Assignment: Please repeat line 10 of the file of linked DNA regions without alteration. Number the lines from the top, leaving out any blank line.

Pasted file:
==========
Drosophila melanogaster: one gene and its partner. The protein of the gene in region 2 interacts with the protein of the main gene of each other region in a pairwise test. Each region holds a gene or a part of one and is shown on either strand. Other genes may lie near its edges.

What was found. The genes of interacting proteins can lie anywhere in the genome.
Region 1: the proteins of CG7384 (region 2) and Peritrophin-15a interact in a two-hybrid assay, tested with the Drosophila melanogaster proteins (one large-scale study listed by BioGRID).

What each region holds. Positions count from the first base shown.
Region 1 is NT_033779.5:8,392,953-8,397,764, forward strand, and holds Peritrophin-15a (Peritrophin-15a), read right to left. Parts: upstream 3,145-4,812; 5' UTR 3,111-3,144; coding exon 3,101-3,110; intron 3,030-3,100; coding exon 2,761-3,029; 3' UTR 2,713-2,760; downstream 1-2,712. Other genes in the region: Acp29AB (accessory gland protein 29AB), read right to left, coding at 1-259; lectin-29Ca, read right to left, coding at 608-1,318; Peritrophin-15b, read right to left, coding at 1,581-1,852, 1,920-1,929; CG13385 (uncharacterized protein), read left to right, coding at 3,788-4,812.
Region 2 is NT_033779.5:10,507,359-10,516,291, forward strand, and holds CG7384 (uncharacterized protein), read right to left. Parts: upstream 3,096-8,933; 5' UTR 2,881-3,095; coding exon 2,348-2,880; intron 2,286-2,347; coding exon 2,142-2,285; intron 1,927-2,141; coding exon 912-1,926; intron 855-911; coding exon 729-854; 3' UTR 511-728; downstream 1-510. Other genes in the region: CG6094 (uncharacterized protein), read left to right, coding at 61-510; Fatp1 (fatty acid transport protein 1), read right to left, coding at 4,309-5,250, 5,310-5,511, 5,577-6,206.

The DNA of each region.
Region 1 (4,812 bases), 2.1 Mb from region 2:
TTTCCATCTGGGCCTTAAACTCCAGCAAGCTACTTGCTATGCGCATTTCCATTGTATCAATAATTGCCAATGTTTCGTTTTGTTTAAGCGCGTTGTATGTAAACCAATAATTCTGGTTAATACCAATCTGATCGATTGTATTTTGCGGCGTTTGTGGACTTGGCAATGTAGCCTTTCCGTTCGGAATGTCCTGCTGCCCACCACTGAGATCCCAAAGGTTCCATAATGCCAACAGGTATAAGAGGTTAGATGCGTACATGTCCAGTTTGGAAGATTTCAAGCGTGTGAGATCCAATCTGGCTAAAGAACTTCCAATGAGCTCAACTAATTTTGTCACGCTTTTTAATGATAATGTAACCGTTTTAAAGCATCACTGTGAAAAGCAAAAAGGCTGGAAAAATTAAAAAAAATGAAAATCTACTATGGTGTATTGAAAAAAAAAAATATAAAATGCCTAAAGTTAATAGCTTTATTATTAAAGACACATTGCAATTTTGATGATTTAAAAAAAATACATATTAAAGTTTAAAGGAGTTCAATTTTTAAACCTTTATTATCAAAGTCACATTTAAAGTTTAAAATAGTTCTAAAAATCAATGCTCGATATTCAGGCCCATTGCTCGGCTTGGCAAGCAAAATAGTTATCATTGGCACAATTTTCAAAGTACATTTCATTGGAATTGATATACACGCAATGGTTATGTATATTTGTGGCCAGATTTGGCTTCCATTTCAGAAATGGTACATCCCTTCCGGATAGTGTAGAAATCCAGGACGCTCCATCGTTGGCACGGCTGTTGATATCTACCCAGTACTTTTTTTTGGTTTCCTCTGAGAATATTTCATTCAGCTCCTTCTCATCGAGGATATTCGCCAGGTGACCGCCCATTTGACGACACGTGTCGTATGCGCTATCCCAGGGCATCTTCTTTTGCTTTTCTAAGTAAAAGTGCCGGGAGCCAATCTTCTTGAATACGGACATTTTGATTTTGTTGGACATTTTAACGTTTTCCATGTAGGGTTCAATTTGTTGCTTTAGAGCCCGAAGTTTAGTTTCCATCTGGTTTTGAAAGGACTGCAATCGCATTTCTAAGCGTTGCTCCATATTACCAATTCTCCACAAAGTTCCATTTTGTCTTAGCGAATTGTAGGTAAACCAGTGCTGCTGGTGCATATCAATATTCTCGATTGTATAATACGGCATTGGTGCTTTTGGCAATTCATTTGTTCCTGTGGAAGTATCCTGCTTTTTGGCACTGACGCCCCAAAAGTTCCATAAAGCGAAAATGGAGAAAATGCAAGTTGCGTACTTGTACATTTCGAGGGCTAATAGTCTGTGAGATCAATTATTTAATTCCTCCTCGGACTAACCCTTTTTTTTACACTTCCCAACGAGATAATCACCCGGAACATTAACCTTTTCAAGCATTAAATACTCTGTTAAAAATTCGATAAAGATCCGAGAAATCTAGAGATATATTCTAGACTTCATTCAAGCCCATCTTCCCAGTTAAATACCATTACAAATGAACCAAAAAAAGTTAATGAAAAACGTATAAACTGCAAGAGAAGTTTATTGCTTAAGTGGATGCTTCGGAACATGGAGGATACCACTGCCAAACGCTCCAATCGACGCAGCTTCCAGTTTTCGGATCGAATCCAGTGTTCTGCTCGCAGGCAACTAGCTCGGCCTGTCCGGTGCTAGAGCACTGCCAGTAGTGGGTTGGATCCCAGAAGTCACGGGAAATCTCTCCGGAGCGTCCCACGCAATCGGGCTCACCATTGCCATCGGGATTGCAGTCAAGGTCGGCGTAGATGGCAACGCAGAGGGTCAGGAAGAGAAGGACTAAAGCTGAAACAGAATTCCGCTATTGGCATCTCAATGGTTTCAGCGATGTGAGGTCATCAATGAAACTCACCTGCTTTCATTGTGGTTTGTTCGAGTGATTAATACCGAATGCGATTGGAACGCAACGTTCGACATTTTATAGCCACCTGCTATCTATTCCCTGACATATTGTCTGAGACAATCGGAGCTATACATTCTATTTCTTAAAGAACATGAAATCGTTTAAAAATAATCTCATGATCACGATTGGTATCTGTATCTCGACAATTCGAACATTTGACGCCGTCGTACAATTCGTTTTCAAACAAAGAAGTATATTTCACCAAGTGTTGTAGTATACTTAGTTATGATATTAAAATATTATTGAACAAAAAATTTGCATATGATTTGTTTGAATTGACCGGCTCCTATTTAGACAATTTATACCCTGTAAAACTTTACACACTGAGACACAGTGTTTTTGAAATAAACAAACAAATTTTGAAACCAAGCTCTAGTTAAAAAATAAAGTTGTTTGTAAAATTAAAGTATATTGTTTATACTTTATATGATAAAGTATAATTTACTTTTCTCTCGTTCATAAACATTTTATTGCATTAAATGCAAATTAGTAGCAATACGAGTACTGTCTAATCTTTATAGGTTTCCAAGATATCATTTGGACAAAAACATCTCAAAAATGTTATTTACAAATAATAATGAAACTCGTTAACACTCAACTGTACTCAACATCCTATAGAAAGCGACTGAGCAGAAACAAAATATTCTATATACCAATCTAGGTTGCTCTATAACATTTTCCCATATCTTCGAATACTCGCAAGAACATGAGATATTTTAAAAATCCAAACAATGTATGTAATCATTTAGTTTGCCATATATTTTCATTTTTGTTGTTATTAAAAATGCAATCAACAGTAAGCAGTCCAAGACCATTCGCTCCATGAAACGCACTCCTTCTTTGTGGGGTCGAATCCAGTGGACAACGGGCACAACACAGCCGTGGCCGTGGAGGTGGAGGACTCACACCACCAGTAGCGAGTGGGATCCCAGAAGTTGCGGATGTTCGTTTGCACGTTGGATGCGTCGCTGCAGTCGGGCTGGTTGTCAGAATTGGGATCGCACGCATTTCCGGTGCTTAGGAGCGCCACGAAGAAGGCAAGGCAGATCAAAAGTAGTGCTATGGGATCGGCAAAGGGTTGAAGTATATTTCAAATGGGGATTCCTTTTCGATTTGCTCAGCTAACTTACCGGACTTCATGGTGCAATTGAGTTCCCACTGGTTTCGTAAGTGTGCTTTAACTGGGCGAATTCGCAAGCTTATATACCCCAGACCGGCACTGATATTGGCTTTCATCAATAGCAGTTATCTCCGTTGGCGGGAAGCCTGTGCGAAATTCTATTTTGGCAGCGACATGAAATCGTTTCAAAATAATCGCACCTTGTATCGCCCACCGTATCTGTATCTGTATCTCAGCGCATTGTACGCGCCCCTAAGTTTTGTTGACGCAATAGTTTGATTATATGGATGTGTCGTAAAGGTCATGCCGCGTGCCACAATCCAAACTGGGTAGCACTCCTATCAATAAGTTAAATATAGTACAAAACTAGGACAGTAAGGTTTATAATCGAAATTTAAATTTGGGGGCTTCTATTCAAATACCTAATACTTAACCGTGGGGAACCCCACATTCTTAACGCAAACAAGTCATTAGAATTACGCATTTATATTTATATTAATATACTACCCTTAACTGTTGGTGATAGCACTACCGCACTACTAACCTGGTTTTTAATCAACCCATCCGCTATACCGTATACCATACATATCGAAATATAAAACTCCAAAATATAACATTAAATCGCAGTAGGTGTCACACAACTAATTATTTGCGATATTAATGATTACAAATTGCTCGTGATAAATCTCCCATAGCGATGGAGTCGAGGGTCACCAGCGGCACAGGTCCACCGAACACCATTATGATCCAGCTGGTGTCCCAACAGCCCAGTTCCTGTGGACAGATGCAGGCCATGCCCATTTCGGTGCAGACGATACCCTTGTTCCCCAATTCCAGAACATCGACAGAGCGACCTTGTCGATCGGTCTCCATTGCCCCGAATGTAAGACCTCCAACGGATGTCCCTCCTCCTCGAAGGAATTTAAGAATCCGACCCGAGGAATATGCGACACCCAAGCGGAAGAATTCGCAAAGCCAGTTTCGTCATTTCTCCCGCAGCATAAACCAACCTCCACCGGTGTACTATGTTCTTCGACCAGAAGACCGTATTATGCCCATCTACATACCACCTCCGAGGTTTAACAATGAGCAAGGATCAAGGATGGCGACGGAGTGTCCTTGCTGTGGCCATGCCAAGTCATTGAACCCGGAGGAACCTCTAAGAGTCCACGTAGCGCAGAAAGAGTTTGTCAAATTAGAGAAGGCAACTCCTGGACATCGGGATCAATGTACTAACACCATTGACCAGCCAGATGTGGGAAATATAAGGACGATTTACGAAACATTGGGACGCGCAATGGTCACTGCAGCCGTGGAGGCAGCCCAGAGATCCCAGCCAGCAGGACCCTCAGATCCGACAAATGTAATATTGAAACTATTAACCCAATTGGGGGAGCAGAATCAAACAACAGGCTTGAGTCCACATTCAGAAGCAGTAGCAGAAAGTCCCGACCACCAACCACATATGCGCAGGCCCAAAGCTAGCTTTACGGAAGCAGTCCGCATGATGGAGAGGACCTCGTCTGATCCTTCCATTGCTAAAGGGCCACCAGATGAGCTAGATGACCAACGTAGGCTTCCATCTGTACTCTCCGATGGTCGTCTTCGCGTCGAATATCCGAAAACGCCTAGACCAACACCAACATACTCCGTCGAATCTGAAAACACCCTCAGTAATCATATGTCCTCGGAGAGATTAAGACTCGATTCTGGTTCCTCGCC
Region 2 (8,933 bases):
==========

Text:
Region 2 (8,933 bases):